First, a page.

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  • « Soon to be no PlanetOut? | Main | The woulda coulda shoulda Mitt Romney »

    January 15, 2008

    David Mixner knows the Clintons…

    Posted by: Chris

    Davidmixner … The Clintons are (were?) friends of his. And David Mixner thinks the Clintons are no LBJs and were MIA during the civil rights battles they talk about with such admiration.

    Mixner, the gay "FOB" (Friend of Bill) who was his liaison to gay voters in the early '90s, says he sees a troubling pattern in the Clinton camp of playing the race card, including the whole LBJ-MLK flap:

    [T]he Clintons have taken offense at statements by those who believe this behavior represents a pattern. Of course, one tactic in a campaign is to force an issue out into the public domain, so everyone is discussing it, and then distancing yourself from it. The Clintons also tend to portray themselves as the victims in these situations.

    For me, I will never forget when President Clinton signed the Defense of Marriage Act (DOMA) in 1996. He expressed to the LGBT community how painful it was for him, noting that he had signed the bill late at night with tears in his eyes. It was all about how hard it was on him and not what the implications were for millions of LGBT Americans. A few weeks later, the ’96 Clinton campaign was running ads all over the South on country western stations bragging about his signing of DOMA.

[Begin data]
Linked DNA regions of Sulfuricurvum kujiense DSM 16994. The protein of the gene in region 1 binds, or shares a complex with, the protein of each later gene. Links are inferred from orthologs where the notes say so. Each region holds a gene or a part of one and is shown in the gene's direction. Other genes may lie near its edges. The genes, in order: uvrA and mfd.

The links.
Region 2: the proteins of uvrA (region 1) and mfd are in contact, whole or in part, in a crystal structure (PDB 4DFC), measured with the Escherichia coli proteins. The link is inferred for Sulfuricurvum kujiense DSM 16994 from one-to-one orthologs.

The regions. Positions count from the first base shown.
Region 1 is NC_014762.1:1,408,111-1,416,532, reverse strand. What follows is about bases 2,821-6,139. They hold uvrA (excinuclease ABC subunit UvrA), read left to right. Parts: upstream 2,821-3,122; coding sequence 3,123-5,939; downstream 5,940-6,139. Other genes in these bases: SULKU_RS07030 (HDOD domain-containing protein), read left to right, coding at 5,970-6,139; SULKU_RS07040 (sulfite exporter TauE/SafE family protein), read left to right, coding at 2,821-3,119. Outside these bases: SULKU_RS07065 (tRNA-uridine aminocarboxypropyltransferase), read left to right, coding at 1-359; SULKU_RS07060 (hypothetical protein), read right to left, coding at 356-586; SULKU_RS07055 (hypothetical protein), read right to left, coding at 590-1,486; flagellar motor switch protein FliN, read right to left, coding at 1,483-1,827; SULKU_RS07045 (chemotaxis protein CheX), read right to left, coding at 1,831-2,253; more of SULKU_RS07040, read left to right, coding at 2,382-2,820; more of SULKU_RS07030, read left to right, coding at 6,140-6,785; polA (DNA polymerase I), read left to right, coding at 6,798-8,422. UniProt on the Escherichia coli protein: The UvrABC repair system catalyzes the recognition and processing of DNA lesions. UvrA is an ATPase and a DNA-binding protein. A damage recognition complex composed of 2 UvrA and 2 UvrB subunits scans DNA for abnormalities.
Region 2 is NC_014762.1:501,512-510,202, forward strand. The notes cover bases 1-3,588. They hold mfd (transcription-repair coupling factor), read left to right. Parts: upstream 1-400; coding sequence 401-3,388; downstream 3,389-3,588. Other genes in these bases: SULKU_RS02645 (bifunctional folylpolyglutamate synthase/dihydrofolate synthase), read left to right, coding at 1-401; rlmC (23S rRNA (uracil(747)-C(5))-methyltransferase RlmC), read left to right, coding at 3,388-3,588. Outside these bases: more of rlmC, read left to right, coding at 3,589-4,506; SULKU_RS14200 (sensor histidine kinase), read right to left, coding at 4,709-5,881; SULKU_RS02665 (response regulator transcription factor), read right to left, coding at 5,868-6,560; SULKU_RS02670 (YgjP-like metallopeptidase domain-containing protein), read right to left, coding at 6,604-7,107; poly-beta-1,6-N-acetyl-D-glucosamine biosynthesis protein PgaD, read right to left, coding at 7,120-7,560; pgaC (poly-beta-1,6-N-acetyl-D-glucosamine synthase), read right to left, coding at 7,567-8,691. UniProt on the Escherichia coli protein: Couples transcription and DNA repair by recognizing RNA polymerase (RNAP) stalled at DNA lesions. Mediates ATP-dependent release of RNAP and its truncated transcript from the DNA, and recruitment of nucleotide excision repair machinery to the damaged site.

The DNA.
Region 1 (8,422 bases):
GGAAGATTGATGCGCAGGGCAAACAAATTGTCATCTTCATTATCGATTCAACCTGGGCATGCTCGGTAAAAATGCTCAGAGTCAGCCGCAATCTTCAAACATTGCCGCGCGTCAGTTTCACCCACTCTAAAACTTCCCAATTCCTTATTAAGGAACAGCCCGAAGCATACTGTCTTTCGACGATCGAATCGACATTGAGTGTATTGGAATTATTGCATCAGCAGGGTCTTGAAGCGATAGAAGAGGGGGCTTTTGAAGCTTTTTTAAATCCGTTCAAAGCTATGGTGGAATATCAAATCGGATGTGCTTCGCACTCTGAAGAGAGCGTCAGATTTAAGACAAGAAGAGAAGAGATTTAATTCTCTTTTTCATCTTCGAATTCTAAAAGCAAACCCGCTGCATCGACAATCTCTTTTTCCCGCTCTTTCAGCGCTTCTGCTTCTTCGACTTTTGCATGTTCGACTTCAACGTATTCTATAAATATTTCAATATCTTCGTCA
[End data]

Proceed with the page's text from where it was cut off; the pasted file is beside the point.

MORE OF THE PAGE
In all fairness to them, neither were heavily involved in the Civil Rights movement during the 1960s. Bill Clinton was in grade school during the battles in Little Rock and then later in the decade worked for Senator Fulbright who, while heroic in his opposition to the War in Vietnam, voted against both the 1964 Civil Rights Act and the 1965 Voting Rights Bill. Senator Clinton actively supported Barry Goldwater, a conservative Republican, in his race for President. Goldwater was opposed to all civil rights legislation of that time. So, it is quite possible that they really don't understand the sensitivities and feelings of those who did serve in those historic and important battles.

    Mixner is an John Edwards supporter, but his endorsement was not anti-Clinton.

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    Comments

    1. The Gay Species on Jan 15, 2008 10:24:14 PM:

      Well, of course, Hilary is no LBJ. She supported Barry Goldwater, who, not without significance, disapproved of the 1964 civil rights act. But, so did LBJ, BEFORE he ascended to the presidency. He reversed course. I suspect many have since then, including Hilary. But, for her to call Obama's civil rights credentials into question, because she favored Goldwater and Bill favored DOMA, seems entirely confused, to me. Then again, not if you are a Clinton. She stood by him, he stands by her. So who stands by the rest of us? Al Sharpton?